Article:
Whatever you and I are facing today, and there’s plenty that’s overwhelming, faith in Jesus is something that gives us confidence and peace even then. As with the soldiers of the Lost Battalion of World War I, there are times that seem completely overwhelming, with no way out. Can you imagine what it was like to be surrounded by enemies on every side? The title of the painting described above gives us a glimpse of just such a struggle. Its caption states: “We weren’t lost, the Germans knew where we were all the time.” They must have hoped against hope that the Allies would soon find them.

But let me say this: While I treasure the painting from the War College hanging in my office, I believe an even more amazing picture should hang in every Christian home today. That painting should reflect the greater battle that Jesus engages in for us. It isn’t one where are enemies are close and our Savior far off.  No, it paints a different picture. It’s one where Jesus surrounds us and is closer to us than whatever is against us. It’s a picture where He is on the case all the time. As the enemy struggles to break through His line of protection, we are protected on every side by His Word, His Spirit, His gifts of Baptism, the Lord’s Supper, and even His body, the church. If you are saying in your daily battles today, “We weren’t lost,” I pray that the rest of the title is, “because Jesus, my Savior, knew where I was the whole time.” With that in mind, keep fighting, keep serving, keep forgiving, and keep loving one another in His Name until He calls you to Himself. Then you and I can also reflect a spirit which knows that when the going gets really tough, IN HIM, we can get going and keep going until the job is done!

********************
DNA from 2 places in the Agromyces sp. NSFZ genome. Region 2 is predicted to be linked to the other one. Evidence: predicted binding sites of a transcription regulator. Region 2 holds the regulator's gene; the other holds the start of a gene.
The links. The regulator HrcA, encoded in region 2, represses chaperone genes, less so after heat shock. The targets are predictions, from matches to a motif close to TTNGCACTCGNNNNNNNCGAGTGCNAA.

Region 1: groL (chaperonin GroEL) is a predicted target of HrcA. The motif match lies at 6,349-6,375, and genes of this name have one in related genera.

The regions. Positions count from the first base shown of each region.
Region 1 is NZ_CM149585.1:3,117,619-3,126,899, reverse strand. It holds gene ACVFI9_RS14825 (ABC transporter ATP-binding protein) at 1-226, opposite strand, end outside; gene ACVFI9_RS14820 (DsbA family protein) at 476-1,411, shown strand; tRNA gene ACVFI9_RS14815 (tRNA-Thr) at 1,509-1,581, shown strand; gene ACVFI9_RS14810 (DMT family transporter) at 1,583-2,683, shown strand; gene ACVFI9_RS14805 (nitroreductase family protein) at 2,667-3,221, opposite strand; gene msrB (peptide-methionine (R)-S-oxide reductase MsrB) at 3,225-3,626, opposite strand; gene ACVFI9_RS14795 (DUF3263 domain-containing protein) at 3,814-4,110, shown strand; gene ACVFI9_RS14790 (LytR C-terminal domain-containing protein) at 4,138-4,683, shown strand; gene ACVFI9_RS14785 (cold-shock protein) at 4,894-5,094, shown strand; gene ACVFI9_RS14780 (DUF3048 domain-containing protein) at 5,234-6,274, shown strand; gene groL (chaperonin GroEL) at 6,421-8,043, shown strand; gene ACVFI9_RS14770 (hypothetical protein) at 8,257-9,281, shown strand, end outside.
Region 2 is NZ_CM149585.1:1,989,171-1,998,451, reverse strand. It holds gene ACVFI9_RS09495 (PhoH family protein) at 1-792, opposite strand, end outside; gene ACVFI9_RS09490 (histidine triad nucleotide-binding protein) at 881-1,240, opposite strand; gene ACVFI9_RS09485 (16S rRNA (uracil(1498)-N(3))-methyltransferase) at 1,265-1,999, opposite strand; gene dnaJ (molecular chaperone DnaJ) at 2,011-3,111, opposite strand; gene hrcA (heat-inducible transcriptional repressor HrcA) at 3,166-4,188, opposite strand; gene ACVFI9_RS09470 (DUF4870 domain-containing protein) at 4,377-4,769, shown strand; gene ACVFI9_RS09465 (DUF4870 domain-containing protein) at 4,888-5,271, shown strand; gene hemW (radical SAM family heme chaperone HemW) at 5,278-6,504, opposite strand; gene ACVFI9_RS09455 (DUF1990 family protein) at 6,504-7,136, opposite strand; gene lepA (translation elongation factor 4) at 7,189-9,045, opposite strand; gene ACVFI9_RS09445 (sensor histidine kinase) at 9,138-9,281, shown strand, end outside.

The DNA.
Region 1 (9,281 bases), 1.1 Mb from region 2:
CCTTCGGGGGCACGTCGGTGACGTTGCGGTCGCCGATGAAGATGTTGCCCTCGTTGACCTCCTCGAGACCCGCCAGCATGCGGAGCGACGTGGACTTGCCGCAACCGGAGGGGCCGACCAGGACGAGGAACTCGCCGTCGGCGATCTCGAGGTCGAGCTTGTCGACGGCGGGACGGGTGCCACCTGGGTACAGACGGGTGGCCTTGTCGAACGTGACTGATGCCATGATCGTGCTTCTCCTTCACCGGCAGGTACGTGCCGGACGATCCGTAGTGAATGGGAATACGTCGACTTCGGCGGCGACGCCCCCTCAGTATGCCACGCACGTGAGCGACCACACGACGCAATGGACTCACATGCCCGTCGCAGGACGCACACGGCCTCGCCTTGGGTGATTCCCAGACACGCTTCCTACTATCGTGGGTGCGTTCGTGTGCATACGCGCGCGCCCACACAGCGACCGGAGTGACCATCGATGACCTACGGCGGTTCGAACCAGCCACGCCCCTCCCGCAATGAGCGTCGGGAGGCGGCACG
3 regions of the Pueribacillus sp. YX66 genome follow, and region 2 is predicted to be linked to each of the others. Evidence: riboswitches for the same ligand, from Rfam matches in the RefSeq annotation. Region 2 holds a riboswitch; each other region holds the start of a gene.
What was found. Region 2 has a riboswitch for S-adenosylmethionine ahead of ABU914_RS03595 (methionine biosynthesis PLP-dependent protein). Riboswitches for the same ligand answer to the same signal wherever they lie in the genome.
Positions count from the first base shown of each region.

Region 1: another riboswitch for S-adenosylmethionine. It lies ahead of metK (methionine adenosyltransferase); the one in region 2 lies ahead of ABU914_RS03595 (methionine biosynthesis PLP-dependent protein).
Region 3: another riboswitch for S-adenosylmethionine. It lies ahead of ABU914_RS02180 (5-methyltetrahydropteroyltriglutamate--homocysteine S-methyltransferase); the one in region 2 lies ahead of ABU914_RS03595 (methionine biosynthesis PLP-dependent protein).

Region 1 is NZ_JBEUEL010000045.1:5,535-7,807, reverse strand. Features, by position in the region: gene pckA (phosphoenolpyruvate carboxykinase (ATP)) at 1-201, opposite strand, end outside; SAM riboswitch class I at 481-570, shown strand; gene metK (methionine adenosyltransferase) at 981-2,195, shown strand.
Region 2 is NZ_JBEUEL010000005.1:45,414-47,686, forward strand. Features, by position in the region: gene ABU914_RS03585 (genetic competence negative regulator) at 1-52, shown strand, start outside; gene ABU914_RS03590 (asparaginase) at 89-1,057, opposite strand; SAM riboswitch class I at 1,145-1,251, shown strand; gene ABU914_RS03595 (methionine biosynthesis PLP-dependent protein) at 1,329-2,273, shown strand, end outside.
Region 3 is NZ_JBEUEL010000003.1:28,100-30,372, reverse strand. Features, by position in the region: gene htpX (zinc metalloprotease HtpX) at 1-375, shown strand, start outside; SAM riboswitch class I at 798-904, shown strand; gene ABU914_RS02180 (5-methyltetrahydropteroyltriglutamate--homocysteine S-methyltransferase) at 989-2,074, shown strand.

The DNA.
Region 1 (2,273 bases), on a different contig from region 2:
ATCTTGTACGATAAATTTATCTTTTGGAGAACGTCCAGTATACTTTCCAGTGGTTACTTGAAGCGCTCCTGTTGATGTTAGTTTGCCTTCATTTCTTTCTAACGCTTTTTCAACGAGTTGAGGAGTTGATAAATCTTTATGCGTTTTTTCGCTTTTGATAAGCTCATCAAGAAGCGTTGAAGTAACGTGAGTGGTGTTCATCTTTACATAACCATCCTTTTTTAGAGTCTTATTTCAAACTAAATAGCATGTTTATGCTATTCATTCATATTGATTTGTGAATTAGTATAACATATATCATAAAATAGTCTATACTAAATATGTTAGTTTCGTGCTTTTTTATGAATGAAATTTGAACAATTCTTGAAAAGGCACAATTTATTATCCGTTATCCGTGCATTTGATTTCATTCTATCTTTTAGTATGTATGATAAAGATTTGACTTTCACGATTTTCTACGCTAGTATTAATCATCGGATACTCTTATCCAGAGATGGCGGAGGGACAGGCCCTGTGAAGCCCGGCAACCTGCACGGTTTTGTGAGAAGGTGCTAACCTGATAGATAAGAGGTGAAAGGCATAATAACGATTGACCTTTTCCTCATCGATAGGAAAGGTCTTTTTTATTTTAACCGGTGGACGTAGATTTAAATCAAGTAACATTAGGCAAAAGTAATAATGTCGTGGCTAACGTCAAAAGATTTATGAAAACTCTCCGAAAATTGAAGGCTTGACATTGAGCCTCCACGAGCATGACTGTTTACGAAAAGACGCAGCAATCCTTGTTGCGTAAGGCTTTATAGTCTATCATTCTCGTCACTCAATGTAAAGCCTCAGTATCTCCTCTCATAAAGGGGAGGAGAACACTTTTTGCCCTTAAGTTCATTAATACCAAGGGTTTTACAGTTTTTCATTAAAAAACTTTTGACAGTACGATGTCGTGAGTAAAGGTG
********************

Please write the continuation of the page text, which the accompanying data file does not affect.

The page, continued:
PRAYER: Dear Lord Jesus, now is a time for courageous and committed faith. May we see the commitment that You displayed so that we might be saved by grace through faith. May it then encourage and empower our lives right now as we seek to follow You wherever You lead. AMEN.


Welcome to “Word from The Center” MONDAY, a devotional word from the Center of our faith, Jesus Christ, with reflections on His Word. I’m Gregory Seltz. Today’s verses are Mark 9:20-24, where the Bible recounts this encounter: